One of the most important questions to ask before choosing a Passport or a competing device is how reliant your company is on BlackBerry services, and how likely it will be to remain so in the coming years. Many companies are moving away from BlackBerry services to alternative solutions from Apple, Good Technology, Samsung and others. But for those that are sticking with BlackBerry, having the easy integration with software running on the Passport could be a selling point.
  • Previous
    A Reasonable Price for the Value
    Next

    A Reasonable Price for the Value

    Overall, the BlackBerry Passport provides a solid value for the price. The device is available for $200 with a two-year contract at AT&T. Customers who want to go with the company's "Next 24" package will pay $22 per month. An off-contract price on the Passport is $650. Years ago, while the iPhone was on sale for a starting price of $200, BlackBerry devices would be far more expensive. Now, they've come down to Earth and turned into affordable options.
 

The BlackBerry Passport, a device that looks like no other on the market, is coming to AT&T on Feb. 20. The Passport, like all other BlackBerry handsets, is designed for enterprise users and for people who want to have enterprise-grade security and connectivity. For those reasons, IT decision-makers looking for mobile handsets that stand out from the crowd might want to keep the device in mind. With the countless smartphone models available now, choosing the new BlackBerry handset isn't the safe, easy choice it used be for some enterprises. More mobile phone makers than ever are offering handsets that appeal to enterprise buyers, including market leaders Samsung and Apple, which have deeply eroded BlackBerry's share of the mobile phone market. BlackBerry is in the position of convincing many of its former customers to consider whether they could give its handsets, particularly the Passport, a second look over the many other products on the market. This slide show highlights the features that could make the Passport the right smartphone for enterprise users.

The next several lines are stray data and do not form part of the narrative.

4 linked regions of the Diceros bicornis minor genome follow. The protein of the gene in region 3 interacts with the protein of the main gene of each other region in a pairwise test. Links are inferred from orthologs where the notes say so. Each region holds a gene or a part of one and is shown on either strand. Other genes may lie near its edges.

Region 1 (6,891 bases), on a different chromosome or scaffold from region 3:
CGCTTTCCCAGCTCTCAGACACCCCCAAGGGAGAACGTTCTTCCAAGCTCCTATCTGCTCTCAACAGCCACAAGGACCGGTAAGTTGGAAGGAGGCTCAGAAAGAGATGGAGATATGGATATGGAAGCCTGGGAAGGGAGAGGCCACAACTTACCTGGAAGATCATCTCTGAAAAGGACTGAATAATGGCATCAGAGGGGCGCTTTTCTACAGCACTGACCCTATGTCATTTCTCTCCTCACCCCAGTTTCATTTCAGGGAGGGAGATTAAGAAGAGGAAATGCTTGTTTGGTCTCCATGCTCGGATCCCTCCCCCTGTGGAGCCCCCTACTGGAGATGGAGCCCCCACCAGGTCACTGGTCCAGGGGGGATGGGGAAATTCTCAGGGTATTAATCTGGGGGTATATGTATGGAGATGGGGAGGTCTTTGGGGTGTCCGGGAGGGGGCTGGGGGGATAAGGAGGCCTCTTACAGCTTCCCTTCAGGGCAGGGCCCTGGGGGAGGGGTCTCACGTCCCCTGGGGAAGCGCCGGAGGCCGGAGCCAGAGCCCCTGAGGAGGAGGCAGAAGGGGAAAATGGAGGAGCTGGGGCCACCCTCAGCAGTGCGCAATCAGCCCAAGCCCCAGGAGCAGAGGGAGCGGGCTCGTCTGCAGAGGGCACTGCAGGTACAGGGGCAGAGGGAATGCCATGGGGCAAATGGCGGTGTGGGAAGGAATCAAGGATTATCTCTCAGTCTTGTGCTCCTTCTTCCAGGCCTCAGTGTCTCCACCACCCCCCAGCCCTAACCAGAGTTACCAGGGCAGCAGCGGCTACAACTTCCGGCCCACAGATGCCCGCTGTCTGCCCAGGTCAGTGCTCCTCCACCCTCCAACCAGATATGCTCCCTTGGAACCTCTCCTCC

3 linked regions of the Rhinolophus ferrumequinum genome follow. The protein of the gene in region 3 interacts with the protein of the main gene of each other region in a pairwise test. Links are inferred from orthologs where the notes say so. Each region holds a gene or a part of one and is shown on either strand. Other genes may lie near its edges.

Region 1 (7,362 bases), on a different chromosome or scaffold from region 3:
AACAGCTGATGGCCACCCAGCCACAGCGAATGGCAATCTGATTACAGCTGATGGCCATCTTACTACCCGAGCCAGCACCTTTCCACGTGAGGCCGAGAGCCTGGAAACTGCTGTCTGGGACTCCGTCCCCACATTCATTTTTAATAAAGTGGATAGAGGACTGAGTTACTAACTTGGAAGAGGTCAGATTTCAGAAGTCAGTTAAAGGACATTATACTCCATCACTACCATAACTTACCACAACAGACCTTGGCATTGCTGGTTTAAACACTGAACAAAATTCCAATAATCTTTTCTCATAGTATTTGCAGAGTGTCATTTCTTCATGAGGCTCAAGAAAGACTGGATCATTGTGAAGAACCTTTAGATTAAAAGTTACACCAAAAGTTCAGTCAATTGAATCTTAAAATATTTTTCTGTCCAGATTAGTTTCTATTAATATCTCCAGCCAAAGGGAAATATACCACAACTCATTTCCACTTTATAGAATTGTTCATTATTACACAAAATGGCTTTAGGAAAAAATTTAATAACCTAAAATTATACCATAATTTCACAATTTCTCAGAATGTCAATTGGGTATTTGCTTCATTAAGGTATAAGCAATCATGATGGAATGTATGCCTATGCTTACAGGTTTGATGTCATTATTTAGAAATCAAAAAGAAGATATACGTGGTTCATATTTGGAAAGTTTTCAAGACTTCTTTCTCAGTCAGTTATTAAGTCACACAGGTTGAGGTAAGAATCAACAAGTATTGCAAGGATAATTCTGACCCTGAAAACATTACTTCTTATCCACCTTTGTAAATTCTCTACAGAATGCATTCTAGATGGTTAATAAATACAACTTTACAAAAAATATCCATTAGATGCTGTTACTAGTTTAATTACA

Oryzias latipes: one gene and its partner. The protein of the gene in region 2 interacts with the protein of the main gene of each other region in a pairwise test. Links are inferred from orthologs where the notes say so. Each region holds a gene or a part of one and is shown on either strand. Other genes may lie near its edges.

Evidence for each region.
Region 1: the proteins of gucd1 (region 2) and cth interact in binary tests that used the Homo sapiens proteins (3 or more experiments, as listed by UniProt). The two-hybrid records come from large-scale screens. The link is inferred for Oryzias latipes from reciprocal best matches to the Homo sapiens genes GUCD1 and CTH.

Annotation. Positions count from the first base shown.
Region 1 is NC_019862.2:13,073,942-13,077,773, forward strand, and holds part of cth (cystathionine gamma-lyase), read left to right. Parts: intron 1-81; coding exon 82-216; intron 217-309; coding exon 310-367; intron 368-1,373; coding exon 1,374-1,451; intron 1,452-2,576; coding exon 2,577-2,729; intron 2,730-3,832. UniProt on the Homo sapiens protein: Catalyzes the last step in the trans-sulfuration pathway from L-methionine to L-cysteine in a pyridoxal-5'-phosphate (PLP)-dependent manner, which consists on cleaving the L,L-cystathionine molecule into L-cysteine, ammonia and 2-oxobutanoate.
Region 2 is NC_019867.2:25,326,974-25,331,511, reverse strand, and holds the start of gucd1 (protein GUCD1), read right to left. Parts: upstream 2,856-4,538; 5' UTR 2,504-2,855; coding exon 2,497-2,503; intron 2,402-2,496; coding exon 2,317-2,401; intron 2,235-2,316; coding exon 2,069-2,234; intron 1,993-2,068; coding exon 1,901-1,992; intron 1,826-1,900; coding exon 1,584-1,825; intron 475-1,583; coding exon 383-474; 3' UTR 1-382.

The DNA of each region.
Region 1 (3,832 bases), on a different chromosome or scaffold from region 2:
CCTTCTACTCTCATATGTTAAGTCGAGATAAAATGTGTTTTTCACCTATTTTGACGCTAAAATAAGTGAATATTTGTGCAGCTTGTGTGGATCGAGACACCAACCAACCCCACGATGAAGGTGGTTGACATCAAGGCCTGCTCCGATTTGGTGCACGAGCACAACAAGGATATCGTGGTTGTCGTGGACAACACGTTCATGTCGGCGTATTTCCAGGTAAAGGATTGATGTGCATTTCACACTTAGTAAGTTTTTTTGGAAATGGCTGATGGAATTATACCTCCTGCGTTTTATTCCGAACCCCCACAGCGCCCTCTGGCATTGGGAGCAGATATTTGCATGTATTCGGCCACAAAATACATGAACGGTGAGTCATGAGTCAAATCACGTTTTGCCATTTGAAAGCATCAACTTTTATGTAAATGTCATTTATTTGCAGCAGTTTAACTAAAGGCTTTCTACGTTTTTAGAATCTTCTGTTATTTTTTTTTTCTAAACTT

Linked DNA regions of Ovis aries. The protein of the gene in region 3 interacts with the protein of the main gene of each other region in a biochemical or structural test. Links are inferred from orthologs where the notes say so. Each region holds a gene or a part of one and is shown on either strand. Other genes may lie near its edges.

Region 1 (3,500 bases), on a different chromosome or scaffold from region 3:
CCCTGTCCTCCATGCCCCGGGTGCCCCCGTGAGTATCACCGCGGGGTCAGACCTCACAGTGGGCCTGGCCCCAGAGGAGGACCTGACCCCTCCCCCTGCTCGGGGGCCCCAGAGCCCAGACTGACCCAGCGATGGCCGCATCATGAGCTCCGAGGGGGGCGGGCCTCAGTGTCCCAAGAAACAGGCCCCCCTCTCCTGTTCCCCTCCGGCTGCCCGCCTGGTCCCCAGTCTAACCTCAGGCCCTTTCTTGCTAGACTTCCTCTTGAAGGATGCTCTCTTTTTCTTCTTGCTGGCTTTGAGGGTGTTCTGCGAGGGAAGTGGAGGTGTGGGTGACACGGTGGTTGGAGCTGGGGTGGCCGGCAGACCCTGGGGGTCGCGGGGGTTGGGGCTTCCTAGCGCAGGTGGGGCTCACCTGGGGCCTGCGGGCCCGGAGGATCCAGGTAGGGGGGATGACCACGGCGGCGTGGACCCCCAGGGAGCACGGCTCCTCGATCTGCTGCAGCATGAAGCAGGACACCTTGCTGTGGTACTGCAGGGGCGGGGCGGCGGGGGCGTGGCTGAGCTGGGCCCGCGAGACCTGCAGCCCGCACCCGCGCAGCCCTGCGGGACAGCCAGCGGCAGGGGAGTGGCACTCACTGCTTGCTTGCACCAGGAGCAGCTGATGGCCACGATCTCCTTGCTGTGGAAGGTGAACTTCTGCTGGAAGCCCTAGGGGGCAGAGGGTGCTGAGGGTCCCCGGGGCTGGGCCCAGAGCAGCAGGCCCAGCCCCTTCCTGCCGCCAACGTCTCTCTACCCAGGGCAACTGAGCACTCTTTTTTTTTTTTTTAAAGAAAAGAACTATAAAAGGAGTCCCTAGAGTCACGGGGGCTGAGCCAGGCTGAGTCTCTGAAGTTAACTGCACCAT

Don Reisinger is a freelance technology columnist. He started writing about technology for Ziff-Davis' Gearlog.com. Since then, he has written extremely popular columns for CNET.com, Computerworld, InformationWeek, and others. He has appeared numerous times on national television to share his expertise with viewers. You can follow his every move at http://twitter.com/donreisinger.
 
 
 
 
 
 

Submit a Comment

Loading Comments...
 
Manage your Newsletters: Login   Register My Newsletters























 
 
 
 
 
 
 
 
 
Rocket Fuel